Nonlinear analysis of stationary patterns in convection-reaction-diffusion systems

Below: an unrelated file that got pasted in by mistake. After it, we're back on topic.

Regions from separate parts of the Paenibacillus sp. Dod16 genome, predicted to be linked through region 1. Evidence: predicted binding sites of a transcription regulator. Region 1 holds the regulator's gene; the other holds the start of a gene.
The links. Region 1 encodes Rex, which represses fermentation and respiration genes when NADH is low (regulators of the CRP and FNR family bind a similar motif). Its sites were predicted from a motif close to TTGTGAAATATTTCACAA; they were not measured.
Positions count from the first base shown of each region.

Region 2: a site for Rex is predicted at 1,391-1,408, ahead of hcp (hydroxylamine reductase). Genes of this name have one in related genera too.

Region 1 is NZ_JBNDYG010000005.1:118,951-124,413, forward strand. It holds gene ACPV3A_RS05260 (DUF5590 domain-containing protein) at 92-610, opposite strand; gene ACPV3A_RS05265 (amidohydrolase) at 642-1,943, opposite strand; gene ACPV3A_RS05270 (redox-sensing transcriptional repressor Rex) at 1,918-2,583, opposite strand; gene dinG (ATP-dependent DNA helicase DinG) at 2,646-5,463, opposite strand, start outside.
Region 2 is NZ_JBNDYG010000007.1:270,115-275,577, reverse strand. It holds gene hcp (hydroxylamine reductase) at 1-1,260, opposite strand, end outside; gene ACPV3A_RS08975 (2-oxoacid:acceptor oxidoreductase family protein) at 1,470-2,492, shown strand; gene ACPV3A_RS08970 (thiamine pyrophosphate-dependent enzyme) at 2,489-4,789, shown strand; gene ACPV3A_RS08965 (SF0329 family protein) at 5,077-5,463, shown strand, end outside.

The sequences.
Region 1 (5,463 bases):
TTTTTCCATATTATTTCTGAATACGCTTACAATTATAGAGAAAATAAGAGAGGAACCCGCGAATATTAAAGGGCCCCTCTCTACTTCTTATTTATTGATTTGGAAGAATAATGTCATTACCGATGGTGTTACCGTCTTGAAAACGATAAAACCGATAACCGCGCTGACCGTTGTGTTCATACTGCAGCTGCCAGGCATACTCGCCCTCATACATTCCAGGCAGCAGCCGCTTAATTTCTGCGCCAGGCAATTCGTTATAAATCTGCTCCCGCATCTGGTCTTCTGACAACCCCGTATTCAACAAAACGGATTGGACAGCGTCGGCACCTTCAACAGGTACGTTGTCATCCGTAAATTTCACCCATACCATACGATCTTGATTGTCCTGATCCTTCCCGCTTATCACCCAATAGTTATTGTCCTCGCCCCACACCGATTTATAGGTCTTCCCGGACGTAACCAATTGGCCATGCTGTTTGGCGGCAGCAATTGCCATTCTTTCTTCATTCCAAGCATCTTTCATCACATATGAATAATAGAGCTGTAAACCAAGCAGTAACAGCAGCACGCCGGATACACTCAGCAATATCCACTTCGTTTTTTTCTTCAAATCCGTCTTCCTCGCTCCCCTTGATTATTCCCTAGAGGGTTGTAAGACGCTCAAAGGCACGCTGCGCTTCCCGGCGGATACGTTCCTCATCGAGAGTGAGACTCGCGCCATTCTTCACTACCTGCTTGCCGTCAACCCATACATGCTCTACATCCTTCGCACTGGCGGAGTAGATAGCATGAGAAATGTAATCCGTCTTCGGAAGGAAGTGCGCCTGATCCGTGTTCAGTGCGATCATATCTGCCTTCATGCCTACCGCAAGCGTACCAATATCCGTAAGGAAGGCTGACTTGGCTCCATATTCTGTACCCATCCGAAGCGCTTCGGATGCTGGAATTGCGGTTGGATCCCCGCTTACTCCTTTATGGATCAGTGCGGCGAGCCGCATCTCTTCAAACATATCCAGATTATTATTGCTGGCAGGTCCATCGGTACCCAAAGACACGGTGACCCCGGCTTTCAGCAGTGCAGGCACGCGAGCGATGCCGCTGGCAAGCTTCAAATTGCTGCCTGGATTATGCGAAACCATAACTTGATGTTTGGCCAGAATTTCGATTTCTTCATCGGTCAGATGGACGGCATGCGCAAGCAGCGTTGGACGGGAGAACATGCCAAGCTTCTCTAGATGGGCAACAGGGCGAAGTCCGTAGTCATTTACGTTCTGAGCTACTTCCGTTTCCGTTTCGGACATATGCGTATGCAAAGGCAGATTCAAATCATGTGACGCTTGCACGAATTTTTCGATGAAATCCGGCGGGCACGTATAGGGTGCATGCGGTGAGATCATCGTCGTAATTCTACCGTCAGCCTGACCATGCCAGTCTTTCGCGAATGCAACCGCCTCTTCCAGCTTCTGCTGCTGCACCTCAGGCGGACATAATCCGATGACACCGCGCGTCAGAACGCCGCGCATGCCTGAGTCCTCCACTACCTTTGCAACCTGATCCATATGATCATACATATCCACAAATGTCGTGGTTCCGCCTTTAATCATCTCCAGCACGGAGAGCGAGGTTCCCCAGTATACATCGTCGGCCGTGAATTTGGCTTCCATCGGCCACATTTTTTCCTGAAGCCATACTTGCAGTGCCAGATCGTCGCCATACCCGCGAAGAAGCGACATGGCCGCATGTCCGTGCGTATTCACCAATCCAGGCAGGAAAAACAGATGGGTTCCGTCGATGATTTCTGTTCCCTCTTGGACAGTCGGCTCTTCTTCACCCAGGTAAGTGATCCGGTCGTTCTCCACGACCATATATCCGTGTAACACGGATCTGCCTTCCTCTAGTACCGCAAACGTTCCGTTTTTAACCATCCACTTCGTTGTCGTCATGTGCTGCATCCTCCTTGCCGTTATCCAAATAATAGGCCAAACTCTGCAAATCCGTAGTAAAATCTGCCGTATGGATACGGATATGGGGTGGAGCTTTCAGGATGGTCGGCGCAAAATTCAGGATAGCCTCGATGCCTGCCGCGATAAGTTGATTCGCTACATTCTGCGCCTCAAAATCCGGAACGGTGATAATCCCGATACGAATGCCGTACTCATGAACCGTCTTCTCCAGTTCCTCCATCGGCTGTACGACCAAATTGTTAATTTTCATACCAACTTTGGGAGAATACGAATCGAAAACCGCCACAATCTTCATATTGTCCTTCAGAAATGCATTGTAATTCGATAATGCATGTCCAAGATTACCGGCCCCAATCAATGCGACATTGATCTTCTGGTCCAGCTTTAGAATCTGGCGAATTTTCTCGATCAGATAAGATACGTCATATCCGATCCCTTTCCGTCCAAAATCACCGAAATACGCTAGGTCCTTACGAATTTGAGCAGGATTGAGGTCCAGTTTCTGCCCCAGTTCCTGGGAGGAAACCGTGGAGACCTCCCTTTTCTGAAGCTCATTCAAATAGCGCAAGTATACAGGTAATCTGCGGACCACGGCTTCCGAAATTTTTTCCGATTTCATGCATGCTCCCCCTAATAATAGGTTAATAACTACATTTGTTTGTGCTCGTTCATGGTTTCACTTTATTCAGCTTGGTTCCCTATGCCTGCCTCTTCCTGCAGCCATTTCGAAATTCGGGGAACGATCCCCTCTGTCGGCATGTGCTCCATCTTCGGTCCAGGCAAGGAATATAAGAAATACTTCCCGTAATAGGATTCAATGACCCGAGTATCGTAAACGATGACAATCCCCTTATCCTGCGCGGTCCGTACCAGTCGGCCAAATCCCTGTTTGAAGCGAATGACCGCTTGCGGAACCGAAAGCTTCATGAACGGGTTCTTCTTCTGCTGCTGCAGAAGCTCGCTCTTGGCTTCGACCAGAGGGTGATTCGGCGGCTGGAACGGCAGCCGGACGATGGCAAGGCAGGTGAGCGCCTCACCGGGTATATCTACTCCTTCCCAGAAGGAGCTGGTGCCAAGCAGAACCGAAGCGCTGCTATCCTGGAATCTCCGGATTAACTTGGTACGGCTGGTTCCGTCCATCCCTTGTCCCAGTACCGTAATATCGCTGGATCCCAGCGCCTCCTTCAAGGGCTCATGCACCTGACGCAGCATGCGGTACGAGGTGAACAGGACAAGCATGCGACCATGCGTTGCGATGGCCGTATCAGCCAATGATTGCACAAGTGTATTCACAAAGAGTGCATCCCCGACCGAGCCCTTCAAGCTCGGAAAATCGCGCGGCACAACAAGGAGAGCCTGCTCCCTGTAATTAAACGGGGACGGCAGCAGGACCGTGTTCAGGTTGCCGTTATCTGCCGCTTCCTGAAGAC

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<ul><li><p>PHYSICAL REVIEW E MARCH 2000VOLUME 61, NUMBER 3Nonlinear analysis of stationary patterns in convection-reaction-diffusion systems</p><p>Olga A. Nekhamkina,1 Alexander A. Nepomnyashchy2,3, Boris Y. Rubinstein1,3, and Moshe Sheintuch1,31Department of Chemical Engineering, TechnionIIT, Technion City, Haifa 32 000, Israel</p><p>2Department of Mathematics, TechnionIIT, Technion City, Haifa 32 000, Isreal3Minerva Center for Research in Nonlinear Phenomena, TechnionIIT, Technion City, Haifa 32 000, Israel</p><p>~Received 16 June 1999; revised manuscript received 11 November 1999!</p><p>Stationary spatially inhomogeneous patterns which appear due to the interaction of reaction and convectionin a packed-bed cross-flow reactor are observed and analyzed. A linear stability analysis was performed for thecase of unbounded system, and an analytical expression for the amplification threshold was determined. Abovethis threshold stationary patterns could be sustained in bounded systems. A weakly nonlinear analysis is usedin order to derive the governing amplitude equation. The results of linear and nonlinear analyses were verifiedby direct numerical simulations.</p><p>PACS number~s!: 82.40.Ck, 47.54.1ra</p><p>ma</p><p>onw</p><p>rnndnds</p><p>nti</p><p>tua</p><p>fingwadu</p><p>meif-talo</p><p>antaetembb</p><p>-</p><p>apso</p><p>a</p><p>ctsin</p><p>xo-ted</p><p>ingcentlyt</p><p>by</p><p>r-ly</p><p>s</p><p>alitysed</p><p>ionsrns</p><p>hedcingo-pat-ero</p><p>oftsgauoesho-butcon-</p><p> INTRODUCTION</p><p>In this work we describe the emergence of stationary pterns due to interaction of convection, conduction~or diffu-sion!, and reaction in a realistic model of a catalytic mebrane reactor. Aside from describing the phenomena weto derive a general complex Ginzburg-Landau~CGL!-likemodel. While such models that account for both diffusiand convection have been studied by several groups,highlight the importance of boundary conditions for patteselection, and point to the problem of translating real bouary conditions to those of the CGL model. It was demostrated in several studies that pattern selection in a bounregion is significantly affected by the boundary conditionDeissler@1# was probably the first to point out the importarole of boundary conditions, but he was interested mainlythe effect of boundaries as a source through which disbances are injected into the flow and propagate downstreIn subsequent works@24# the effect of various types oboundary conditions including reflective and absorbboundaries was investigated using the CGL equation. Itestablished that close to threshold the dynamics of a bounsystem is reasonably well described by the amplitude eqtion derived for the infinite system@5#.</p><p>Spatiotemporal patterns in reaction-diffusion systehave been studied extensively, and typically emerge duthe interaction of a short-range activator with a highly dfusing inhibitor. Oscillations in high- and low-pressure calytic systems are accounted for by a fast activator and a sbut localized~nondiffusing! inhibitor. Typically, the fast setin catalytic reactors accounts for reactant concentrationthe catalyst temperature, while the slow inhibitor is the calytic activity, as described above. The identity and the kinics of the latter are still debated. Patterns in such systmay emerge due to long-range interaction imposed by glocontrol or by gas-phase mixing and were recently studiedour group as well as other groups~see the review by Sheintuch and Schvartsman@6#!. When the activity is fixed thesystem decays into a steady state due to the large heat city of the catalyst. The model considered here assumefixed activity, and patterns emerge due to the interactionconvection and reaction.</p><p>Commercial catalytic reactors are typically organizedPRE 611063-651X/2000/61~3!/2436~9!/$15.00t-</p><p>-im</p><p>e</p><p>--ed.</p><p>nr-m.</p><p>seda-</p><p>sto</p><p>-w</p><p>d--s</p><p>aly</p><p>ac-af</p><p>s</p><p>packed beds with the flow of the reactants and produthrough the bed of catalytic pellets. Pattern formationconvection-conduction-reaction systems with a simple ethermic and activated catalytic reaction has recently attracconsiderable attention. Convection will affect the emergpatterns in oscillatory systems, as demonstrated in restudies @7#. A reactor with flow reversal was extensivestudied and installed commercially@8#. Patterns due to fronfeedback in a loop reactor were recently demonstratedGilles and co-workers in Refs.@9,10#.</p><p>We consider a membrane~or cross-flow! reactor with re-alistic parameters@high heat capacity and small axial dispesion ~diffusion!#: physically it requires a continuous suppof reactants along the bed, so that a homogeneous~space-independent! solution may be attained. A similar model waused in recent works by Yakhnin and co-workers@1113#devoted to differential flow induced chemical instability inone-dimensional tubular cross-flow reactor. Linear stabianalysis around a spatially homogeneous solution was uto obtain the dispersion relation, and some useful estimatof the possible wave numbers were obtained. The patteexcited above the convective instability threshold are wasout in bounded system, so the authors used temporal forat the reactor inlet in order to excite nonvanishing inhomgeneous structures. It should be underlined that theseterns are periodic in time, and characterized by a nonzamplitude growth rate.</p><p>In the model discussed below we consider two typesboundary conditionsperiodic, and realistic Danckwertype. For the former type we found well known travellinwave solutions described by a complex Ginzburg-Landequation. For the latter the homogeneous state typically dnot satisfy the boundary conditions, and the emerging inmogeneous structure is not the result of the bifurcationcan be viewed as the system response to the boundaryditions.</p><p>The structure of this work is as follows. The reactmodel in both dimensional and dimensionless forms is intduced in Sec. II. In Sec. III a neutral curve for an unboundsystem with a minimum corresponding to an oscillato~Hopf! bifurcation is obtained by means of linear analysThis minimum represents the convective instability threold. Periodic boundary conditions may lead to a shift of t2436 2000 The American Physical Society</p></li><li><p>e-a</p><p>manoiseecais</p><p>hedar</p><p>ninn</p><p>se</p><p>ethicfhafrais</p><p>e</p><p>mn</p><p>te</p><p>ed</p><p>tono</p><p>fa</p><p>rxcon</p><p>s</p><p>on</p><p>ti-i-ess</p><p>l-it</p><p>ater</p><p>dardam-ns-</p><p>sed</p><p>PRE 61 2437NONLINEAR ANALYSIS OF STATIONARY PATTERNS . . .critical wave number, but the type of bifurcation is prserved. It is shown that the phase velocity is not constalong the neutral curve; moreover, it may change its signsome point on the curve. This point corresponds to the aplification threshold, so that it appears to be very importfor further analysis of the system. In a semi-infinite regiona finite region, traveling waves decay if the instabilityconvective. Danckwerts boundary conditions produce a ctain stationary regime instead of traveling waves. Its propties are essentially different below and above the amplifition threshold. Only after the amplification thresholdpassed does one obtain new patterns.</p><p>The nonlinear analysis is performed in Sec. IV and tgoverning equation for a perturbation amplitude is derivFor periodic boundary conditions the result is quite stand@it leads to the complex Ginzburg-Landau equation~CGLE!#,and it is not presented. In the vicinity of the amplificatiothreshold, in contrast to the standard CGLE, the governamplitude equation lacks the diffusional term, while the covective term is present, and the latter have a complex~veloc-ity! coefficient. The cases where this equation is well poare found and discussed.</p><p>The stability analysis results are checked against dirnumerical simulations presented in Sec. V. They confirmexcitation of traveling waves in a system with periodboundary conditions, and the decay of these solutionsrealistic boundary conditions below the amplification thresold. Numerics also show that above this threshold stationstructures emerge, these patterns remain stable even farthreshold, while the profile changes significantly. Note ththe developed theory is valid if the critical wavelengthsignificantly smaller than the size of the system.</p><p>II. REACTOR MODEL</p><p>Consider the main physical phenomena that take placa one-dimensional membrane~or cross-flow! reactor inwhich a first-order exothermic reaction occurs. By mebrane reactors we imply a fixed bed, in which the reactaflow and react, while a small stream of highly concentrareactants is supplied continuously~by diffusion or flow!through the reactor wall. Dispersion of a reactant alongpacked-bed reactor, rather than supplying it with the femay be advantageous in several classes of reactions~see thediscussion in Ref.@14#!. A continuous supply of a reactanmay also be effectively achieved in a sequence of two csecutive reactions, when the first one is reacts at an almconstant rate. The mathematical model accounts for theand localized concentrationC and the slow and conductingtemperatureT, which can also be viewed as the activatoThe mass and energy balances are conventional ones efor the mass supply term; they account for accumulaticonvection, axial dispersion, chemical reactionr (C,T), heatloss due to cooling@ST5aT(T2Tw)#, and mass supplythrough a membrane wall@SC5aC(C2Cw)#. For the one-dimensional case the appropriate system of equations hafollowing forms:</p><p>]C</p><p>]t1u</p><p>]C</p><p>]z2eD f</p><p>]2C</p><p>]z252~12e!r ~C,T!1SC ,</p><p>~1!ntat-tr</p><p>r-r--</p><p>e.d</p><p>g-</p><p>d</p><p>cte</p><p>or-ryomt</p><p>in</p><p>-tsd</p><p>a,</p><p>-stst</p><p>.ept,</p><p>the</p><p>~rcp!e]T</p><p>]t1~rcp! fu</p><p>]T</p><p>]z2ke</p><p>]2T</p><p>]z2</p><p>5~2DH !~12e!r ~C,T!1ST .</p><p>Danckwerts boundary conditions are typically imposedthe model:</p><p>z50, eD f]C</p><p>]z5u~C2Cin!, ke</p><p>]T</p><p>]z5~rcp! fu~T2Tin!;</p><p>~2!</p><p>z5L,]T</p><p>]z5</p><p>]C</p><p>]z50.</p><p>Mass dispersion is typically negligible. A first-order acvated kineticsr 5Aexp(2E/RT)C is assumed. The approprate mathematical model may be written in the dimensionlform of Eqs.~1! and ~2! ~see Ref.@7# for a derivation!:</p><p>]x</p><p>]t1</p><p>]x</p><p>]j5~12x!G~y!2~x2xw!5 f ~x,y!,</p><p>Le]y</p><p>]t1</p><p>]y</p><p>]j2</p><p>1</p><p>Pe</p><p>]2y</p><p>]j25B~12x!G~y!2a~y2yw!5g~x,y!,</p><p>~3!</p><p>G~y!5Da expS gyg1yD .First Eqs.~3! will be treated in an unbounded region. Athough this solution can hardly be realized, technicallyprovides some insight into the bounded system case. Lwe supply it with Danckwerts boundary conditions</p><p>j50, x5xin ,]y</p><p>]j5Pe~y2yin!, j5jex ,</p><p>]y</p><p>]j50.</p><p>~4!</p><p>Here the dependent variables are normalized in a stanway, but independent variables and nondimensional pareters~Da, Pe! are normalized with respect to the mass trafer coefficientac :</p><p>x5Cin2C</p><p>Cin, y5g</p><p>T2TinTin</p><p>, j5aCz</p><p>L, t5</p><p>aCtu</p><p>L,</p><p>g5E</p><p>RTin, B5g</p><p>~2DH !Cin~rcp! fTin</p><p>, Le5~12e!~rcp!s</p><p>~rcp! f,</p><p>~5!</p><p>Pe5~rcp! fLu</p><p>keaC, Da5</p><p>AL</p><p>uaCe2g,</p><p>aC5kgPL</p><p>u, a5</p><p>hTPL</p><p>~rcp! fuaC.</p><p>In order to reduce the number of free parameters we uTw5Tin , i.e., yin5yw50; note thatxw,0 corresponds tothe caseCw.Cin . The length of the reactorjex was chosento resolve the structure of emerging patterns.</p></li><li><p>le-</p><p>d</p><p>-r</p><p>tonndei</p><p>t t</p><p>th-</p><p>aro-th</p><p>omlr-</p><p>a</p><p>or-</p><p>is</p><p>g toonc--</p><p>Foriti-nd,ve</p><p>inityan</p><p>tens</p><p>on-in-pli-</p><p>tiontion</p><p>2438 PRE 61OLGA A. NEKHAMKINA et al.III. LINEAR ANALYSIS</p><p>System~3! in an unbounded region may admit multiphomogeneous solutionsxs andys of the corresponding algebraic systemf (x,y)5g(x,y)50. The rootsxs and ys arelinearly dependent, and theys values may be determinefrom the equation</p><p>H~ys!G~ys!5a~ys2yw!, ~6!</p><p>where</p><p>H~ys!5B~12xw!2a~ys2yw!.</p><p>The left hand side of Eq.~6! is a sigmoidal curve, and upto three intersections with the straight line@the right handside of Eq.~6!# may exist. The multiplicity of the homogeneous solutions as well as the dynamic behavior of thelated system</p><p>]x</p><p>]t5 f ~x,y!,</p><p>]y</p><p>]t5g~x,y! ~7!</p><p>was extensively investigated in Refs.@15,16#, as it describesthe temporal dynamics of a continuously stirred tank reac~CSTR!. This problem can exhibit a plethora of phase plaregimes, including a simple limit cycle, a pair of stable aunstable limit cycles around a stable state, the coexistenca limit cycle with a low-conversion stable state, and a limcycle surrounding three unstable states. We expect thaspatiotemporal behavior of the distributed system~3! is re-lated to the corresponding CSTR problem. Obviously, inlimit of large Peclet numbers Pe`, the steady state solutions of Eq. ~3!, if they exist, are fully equivalent to thetemporal solution of Eq.~7! ~with j instead oft). However,a comprehensive investigation of the behavior of system~3!is beyond the limits of this study. We shall consider a pticular case when system~3! admits three homogeneous slutions; the results presented below are obtained only forupper one. Other situations are considered elsewhere@17#.</p><p>The stability of the solution (xs ,ys) can be determined bymeans of a linear stability analysis. Denoting deviations frthe basic solution as (x1 ,y1), and linearizing the originaproblem, we arrive at the following system for the distubances:</p><p>]x1]t</p><p>52]x1]j</p><p>211G~ys!x11G8~ys!H~ys!</p><p>By1 ,</p><p>~8!]y1]t</p><p>52Le21]y1]j</p><p>11</p><p>Le Pe</p><p>]2y1</p><p>]j2</p><p>2B</p><p>LeG~ys!x11G8~ys!</p><p>H~ys!</p><p>Ley12</p><p>a</p><p>Ley1 .</p><p>Assuming disturbances to be harmonic in the space vable j, i.e., (x1 ,y1);e</p><p>ikj1st, where k is the disturbancewave number ands is its growth rate, and using it in Eq.~9!,we arrive at the dispersion relationD(s,k)50. This hasform of a quadratic equation withcomplexcoefficients,</p><p>s21~Ar1 iAi !s1~Nr1 iNi !50, ~9!e-</p><p>re</p><p>ofthe</p><p>e</p><p>-</p><p>e</p><p>ri-</p><p>where the coefficients are determined by the following fmulas:</p><p>Ar511G~ys!1k21a Pe</p><p>Le Pe2G8~ys!</p><p>H~ys!</p><p>Le, Ai5k</p><p>11Le</p><p>Le,</p><p>Nr52G8~ys!H~ys!</p><p>Le1k2</p><p>11G~ys!2Pe</p><p>Le Pe1</p><p>a11G~ys!</p><p>Le,</p><p>~10!</p><p>Ni52kG8~ys!H~ys!</p><p>Le1k</p><p>11a1G~ys!</p><p>Le1</p><p>k3</p><p>Le Pe.</p><p>It can be easily shown that the bifurcation condition Res50 is satisfied if</p><p>Ar2Nr1ArAiNi5Ni</p><p>2 , ~11!</p><p>while the frequency of the emerging oscillatory patterngiven by</p><p>vc5Im s52Ni /Ar . ~12!</p><p>The latter should be calculated at the point correspondinthe minimum of the neutral curve determined by relati~11!. This curve can be found numerically, and typically aquires the form shown in Fig. 1~the chosen bifurcation parameter is Pe!.</p><p>The minimum of the curve (kc ,Pec) corresponds, in anunbounded system, to the excitation of moving waves.bounded system with periodic boundary conditions the crcal wave number value may be shifted. On the other hathis minimum coincides with the threshold of the convectiinstability; hence any spatial nonuniformities are advectedthe direction determined by the sign of the phase veloc(dv/dk)c , and in the finite region these disturbances csurvive only for periodic boundary conditions. In a finiregion with realistic boundary conditions these perturbatiowould inevitably decay.</p><p>Because our main goal is to study the influence of statiary nonhomogeneous boundary conditions, we will alsovestigate the transition between nontransparency and am</p><p>FIG. 1. The neutral curve determined by relation~11! calculatedwith B530, g520, a520, xw5211, yw50, and Le5333; thevalue of Da corresponds to the upper branch of the basic soluys517.54. The dot on the curve corresponds to the amplificathreshold.</p></li><li><p>thh</p><p>her</p><p>n-</p><p>aeth</p><p>tu</p><p>are</p><p>o</p><p>ntcan</p><p>rrthhiqu</p><p>ra</p><p>of</p><p>t of</p><p>rothing</p><p>ue,hund</p><p>us</p><p>art</p><p>nrte-</p><p>. Itva-</p><p>PRE 61 2439NONLINEAR ANALYSIS OF STATIONARY PATTERNS . . .fication for stationary boundary disturbances@18#. We haveshown that this transition is connected with a point onneutral curve corresponding to the zero wave velocity. Tlocation of this point is deter...</p></li></ul>